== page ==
Concert review: Peter Frampton comes alive (and then some) at the Peabody Opera House, Friday, March 30
A sold-out crowd packed the Peabody Opera House on a lovely spring Friday night to see if a rock legend still had the chops.
Peter Frampton, 62, is touring in celebration of his multi-platinum 1976 masterpiece, “Frampton Comes Alive!” The double-live album, which spent 10 weeks at number one on the Billboard charts, is still one of the best-selling live albums of all time. “Frampton Comes Alive 35!” tour publicity promised the original album performed in its entirety “plus highlights from the rest of his Grammy-winning career.”
Over the course of nearly three hours, Frampton proved that he did, indeed, still have the chops. Though his long, curly locks have been replaced with a balding and grey head and he has, as the song says, “lines on my face,” his soulful voice is still very much intact, and his guitar skills have only gotten stronger. Taking the stage to a standing ovation, Frampton stood, axe in hand as photographs of his younger self bled in and out on a large screen behind him while he launched into the opening notes of “Something’s Happening.”
Throughout the set, which covered “Frampton Comes Alive!” in its entirety as promised (but in a different order so as not to be too predictable), Frampton played several guitars including a very special one, he explained, that had been lost for nearly 35 years. The 1954 Gibson Les Paul, which had disappeared in the crash of a cargo plane carrying all of his band’s instruments, was recently found on the Dutch Caribbean island of Curaçao and restored. As he shredded on the instrument, photographs of him playing it back in the day flashed across the screen.
The simplicity of the stage setup and the intimacy of the grandly-restored Peabody Opera House, which in its own 1970s heyday hosted acts including the Rolling Stones, the Grateful Dead, Neil Young, David Bowie, the Eagles, Billy Joel and Jeff Beck among others, gave the show a time-machine effect. Bantering easily with the audience he paused to pay respect to the venue, noting “We’ve played a lot of places on this ‘Me Comes Alive’ tour, but this is just a fantastic theater!”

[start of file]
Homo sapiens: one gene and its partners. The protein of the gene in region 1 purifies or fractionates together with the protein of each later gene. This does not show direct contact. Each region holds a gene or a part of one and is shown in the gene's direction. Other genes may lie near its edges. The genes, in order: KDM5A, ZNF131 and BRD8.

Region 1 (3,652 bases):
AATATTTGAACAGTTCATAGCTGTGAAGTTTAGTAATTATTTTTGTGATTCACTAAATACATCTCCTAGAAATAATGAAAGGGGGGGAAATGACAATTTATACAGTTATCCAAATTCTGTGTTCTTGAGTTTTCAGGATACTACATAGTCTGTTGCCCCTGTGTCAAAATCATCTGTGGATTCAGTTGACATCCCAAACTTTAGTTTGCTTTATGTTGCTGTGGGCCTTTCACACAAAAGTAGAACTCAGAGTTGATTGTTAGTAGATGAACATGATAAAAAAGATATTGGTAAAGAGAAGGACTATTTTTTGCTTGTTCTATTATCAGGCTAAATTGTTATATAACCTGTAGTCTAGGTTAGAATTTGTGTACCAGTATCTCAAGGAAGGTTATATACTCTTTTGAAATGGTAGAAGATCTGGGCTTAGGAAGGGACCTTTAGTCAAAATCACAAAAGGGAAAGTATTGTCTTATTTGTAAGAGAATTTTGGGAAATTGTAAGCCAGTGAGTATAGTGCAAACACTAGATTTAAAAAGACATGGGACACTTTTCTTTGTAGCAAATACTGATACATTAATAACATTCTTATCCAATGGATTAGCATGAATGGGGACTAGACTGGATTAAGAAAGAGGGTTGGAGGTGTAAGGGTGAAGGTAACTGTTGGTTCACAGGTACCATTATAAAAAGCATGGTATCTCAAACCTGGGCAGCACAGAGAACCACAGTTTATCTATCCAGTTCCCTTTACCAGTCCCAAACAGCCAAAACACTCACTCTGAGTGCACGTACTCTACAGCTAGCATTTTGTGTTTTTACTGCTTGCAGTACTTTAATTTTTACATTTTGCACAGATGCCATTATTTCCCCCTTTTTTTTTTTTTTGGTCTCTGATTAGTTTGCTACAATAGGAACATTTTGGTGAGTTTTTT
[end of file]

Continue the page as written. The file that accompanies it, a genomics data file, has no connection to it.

Moving into “Lines on My Face,” Frampton’s passion poured through his voice and fingertips, building into an elegant crescendo that ended with an explosive yet seemingly effortless guitar solo. After crowd-pleaser “Show Me the Way,” he teased, “Now we’re on Side 2,” and mused about the number of fans who have told him how many “seeds they’ve cleaned” on the double-album.
He strapped on an acoustic guitar for solo versions of “It’s a Plain Shame,” “Wind of Change” and “All I Wanna Be (Is By Your Side).” He then took a moment to “introduce” the other very special guitar — one of only 25 made to celebrate Buddy Holly and given to him by Holly’s wife Maria Elena. He explained that it was built to be just like the one Holly had written most of his great songs on, and even included one fret from his original guitar. He then graced the audience with a cover of Holly’s “Peggy Sue.”
Keyboardist Rob Arthur (who also took turns on vocals and acoustic guitar), had a chance to shine during hit single “Baby I Love Your Way.” Further enhancing the ’70s mood, the photo montage was replaced with an old-fashioned liquid light show for “(I’ll Give You) Money,” as Frampton faced off with guitarist Adam Lester in a crazy acid-rock jam.
Frampton’s bluesy cover of the Rolling Stones’ “Jumpin’ Jack Flash” felt a bit lack-luster. He had fun playing with the voice effects during crowd-pleasing set-ender “Do You Feel Like We Do,” as the screen flashed photos of fans posing with the album and posters of Frampton looking his Tiger Beat best, as well as a hilarious momentary shot of an animated Frampton on “The Simpsons.”
Following a brief break, the band — also featuring drummer Dan Wojciechowski and bassist Stanley Shelton, who has been with Frampton for more than 35 years — reappeared for a second heavily-instrumental set. He started out with a couple tunes from his well-received 2010 album “Thank You Mr. Churchill,” including “Asleep At the Wheel” and the politically-charged “Restraint.” He then played a smattering of songs from his 2006 instrumental album “Fingerprints,” starting with “Float and “Boot it Up” and also including his instrumental cover of Soundgarden’s “Black Hole Sun.”
Parts of this set got a little sleepy (there were more than a few people sleeping in the mostly older audience), but they brought it back around with Humble Pie song “Four Day Creep” (though I was secretly hoping for “Thirty Days in the Hole”) and guitar-slaying “Off the Hook.”
Frampton returned to the stage with the audience on its feet and ended the show with an incredible cover of the Beatles’ “While My Guitar Gently Weeps,” again proving that his talent has not diminished, and making me wonder why he’s been overlooked for a Rock and Roll Hall of Fame nomination.
He may no longer be the young heartthrob, playing to stadiums of teenage fans, but Frampton can still command an audience, and his deft guitar skills are only matched by his wit and charm. Thirty-five years later, Peter Frampton is a still a class act.